When undefeated cruiserweight prospect Johnathon Banks of Detroit traveled to New York to battle once beaten Cuban Eliseo Castillo in the main event of Cedric Kushner’s Gotham Boxing show at the Hammerstein Ballroom on July 26, he expected a good, competitive fight.
Because Castillo’s only loss was to former WBO and current IBF heavyweight champion Wladimir Klitsckko, and he also owned a decision victory over former WBA and IBF heavyweight titlist Michael Moorer, Banks and his manager, Emanuel Steward, figured that Castillo would provide a great learning experience for them.
Neither expected the 24-year-old Banks to become engaged in a fight for his life, which is exactly what Banks found himself in after thunderous punches by Castillo deposited him on the canvas twice in the first round.
“When I got up after the second knockdown and I wasn’t dizzy, I wasn’t worried,” said the 6’4” Banks. “I told myself that it can’t get any worse. I’ve already been through the worst of it, so go out, fight, and win.”
Banks seems much too honest to lie about not being dizzy, but he sure looked dizzy to Steward, the several thousand excited fans in attendance, and the television audience watching on ESPN2’s Wednesday Night Fights.
“When he got up after the second knockdown and looked at me, I just told him to hold on and don’t do anything else,” said Steward. “I know what he can do, and I knew if he could survive the round he would win the fight.”
Banks not only won the fight, as well as Castillo’s NABO cruiserweight title, he won it with a sensational fourth round knockout. Banks stunned a tiring Castillo with a left hook and then finished him off with a right hand. It was the type of knockout that could be shown on highlight reels for years come.
Banks raised his record to 12-0 (9 KOS), while Castillo’s ledger dipped to 20-2-1 (15 KOS).
Banks believes that the tough win over Castillo will only improve his game in the future. An astute student of the sweet science, he began boxing at the age of 14 at the Brewster Center on Detroit’s east side.
The Brewster Center is the same gym where legendary champion Joe Louis got his start many decades ago.
Banks still doesn’t know what led him into boxing because he rarely watched it on television and no one in his family ever participated in it.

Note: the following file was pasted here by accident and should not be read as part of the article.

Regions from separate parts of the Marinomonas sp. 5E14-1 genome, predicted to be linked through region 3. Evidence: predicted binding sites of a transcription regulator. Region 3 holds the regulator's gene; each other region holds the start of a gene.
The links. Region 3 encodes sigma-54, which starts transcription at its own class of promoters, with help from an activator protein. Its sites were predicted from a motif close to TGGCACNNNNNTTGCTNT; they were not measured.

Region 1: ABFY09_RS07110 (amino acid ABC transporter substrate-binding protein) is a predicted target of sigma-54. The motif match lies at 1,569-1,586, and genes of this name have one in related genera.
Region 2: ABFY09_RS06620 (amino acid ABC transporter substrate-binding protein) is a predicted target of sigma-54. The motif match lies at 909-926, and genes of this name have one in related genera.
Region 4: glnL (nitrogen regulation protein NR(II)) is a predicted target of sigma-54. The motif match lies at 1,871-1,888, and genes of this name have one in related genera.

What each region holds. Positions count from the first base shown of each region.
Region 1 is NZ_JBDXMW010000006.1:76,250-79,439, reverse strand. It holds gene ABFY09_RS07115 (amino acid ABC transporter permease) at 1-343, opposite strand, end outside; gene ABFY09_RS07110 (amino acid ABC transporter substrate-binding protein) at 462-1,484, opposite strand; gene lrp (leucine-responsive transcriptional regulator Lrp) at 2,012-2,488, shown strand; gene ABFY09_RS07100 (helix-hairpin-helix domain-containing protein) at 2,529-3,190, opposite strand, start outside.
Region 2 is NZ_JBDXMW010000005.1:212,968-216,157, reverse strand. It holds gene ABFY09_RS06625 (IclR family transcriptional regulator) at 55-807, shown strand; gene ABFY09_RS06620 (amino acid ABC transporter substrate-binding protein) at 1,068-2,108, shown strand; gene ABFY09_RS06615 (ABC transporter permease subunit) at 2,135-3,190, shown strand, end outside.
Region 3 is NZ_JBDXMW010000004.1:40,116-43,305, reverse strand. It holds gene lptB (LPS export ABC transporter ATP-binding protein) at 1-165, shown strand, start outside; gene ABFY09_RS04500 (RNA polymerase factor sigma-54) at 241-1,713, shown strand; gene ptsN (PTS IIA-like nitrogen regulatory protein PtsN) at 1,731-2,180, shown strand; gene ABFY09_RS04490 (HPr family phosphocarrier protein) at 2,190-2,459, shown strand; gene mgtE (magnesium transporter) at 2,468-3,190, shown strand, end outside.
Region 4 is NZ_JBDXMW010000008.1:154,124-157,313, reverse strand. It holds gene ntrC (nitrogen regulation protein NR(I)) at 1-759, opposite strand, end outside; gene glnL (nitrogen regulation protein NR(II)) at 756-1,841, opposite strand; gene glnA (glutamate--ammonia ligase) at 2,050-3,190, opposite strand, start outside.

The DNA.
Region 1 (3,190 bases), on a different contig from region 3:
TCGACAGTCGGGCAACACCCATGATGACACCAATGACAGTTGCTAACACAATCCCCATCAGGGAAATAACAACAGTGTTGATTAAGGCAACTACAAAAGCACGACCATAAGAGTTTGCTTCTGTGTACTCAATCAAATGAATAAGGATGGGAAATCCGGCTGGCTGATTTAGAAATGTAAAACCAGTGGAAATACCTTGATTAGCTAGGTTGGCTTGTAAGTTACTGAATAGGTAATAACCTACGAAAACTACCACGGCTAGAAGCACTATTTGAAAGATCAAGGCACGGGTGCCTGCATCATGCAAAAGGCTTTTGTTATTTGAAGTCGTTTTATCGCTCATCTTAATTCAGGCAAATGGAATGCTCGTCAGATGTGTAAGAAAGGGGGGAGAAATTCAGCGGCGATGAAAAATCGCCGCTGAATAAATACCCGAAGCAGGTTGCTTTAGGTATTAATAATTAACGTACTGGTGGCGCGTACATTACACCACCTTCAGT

Although he was always a good athlete, even he was surprised at how natural some of the rudiments of boxing came to him.
“From my first day, I could slip punches and it was hard to hit me, but everything else I had to work really hard for,” Banks explained. “But the harder I worked and the better I got, the more I appreciated the sport. It became my dream to be a world champion.”
As he roared through the amateur ranks, winning one tournament after another, Banks says he was blessed to have the wholehearted support of his mother Charlene and his grandfather Charles Edison.
Among the prestigious competitions he won were the National PAL, Ringside, Black Expo, and Black Gloves tournaments.
While still an amateur, he even attended college for a while, majoring in electronic and computer technology.
Unable to give his all to both schooling and boxing, he took a hiatus from college after his grade point average dropped below a perfect 4.0. Banks, who plans on returning to college someday, doesn’t have the ability to do anything with less than a total commitment.
Right now his sole focus is boxing and winning the cruiserweight title. He believes that can be accomplished by his own natural ability and desire, as well as the mentoring of manager Steward, with whom Banks has been involved since 1999.
Banks now trains with Steward at Detroit’s fabled Kronk Gym, which in the 1980’s turned out world champions the way the Motor City once churned out automobiles.
“Being with Emanuel is a godsend,” said Banks. “He’s been there and back and there is nothing he hasn’t seen or experienced. From day one we had great chemistry. He is like a father figure to me.
“He is such a giving man,” he continued. “If you came up to him and said you were cold, he’d give you the shirt off his back or he’d buy you a new one to keep you warm. I’m in good hands. I wouldn’t trade my situation for anything.”
“Johnathon has real good skills and real good instincts,” said Steward. “He’s a tall fighter who fights tall. Having such a tough first round [against Castillo] is only going to make him a better fighter. Those types of moments happen to all fighters. Some survive, some don’t. Johnathon passed a big test by scoring that knockout.”
Banks hopes to pass even more tests in the future as he marches onward toward an eventual title shot. He is not married and has dedicated his whole life to boxing. He will next lace them up in September against an opponent to be determined.
It doesn’t matter to him who the opponent is or where the fight takes place. He sees it as just another step to the world title he hopes to garner in the not too distant future.
“The fight against Castillo only made me more determined to get better,” said Banks. “Of course I don’t want to go through that again, but having gotten through such a tough fight will only help me in the long run. I am sure of that.”
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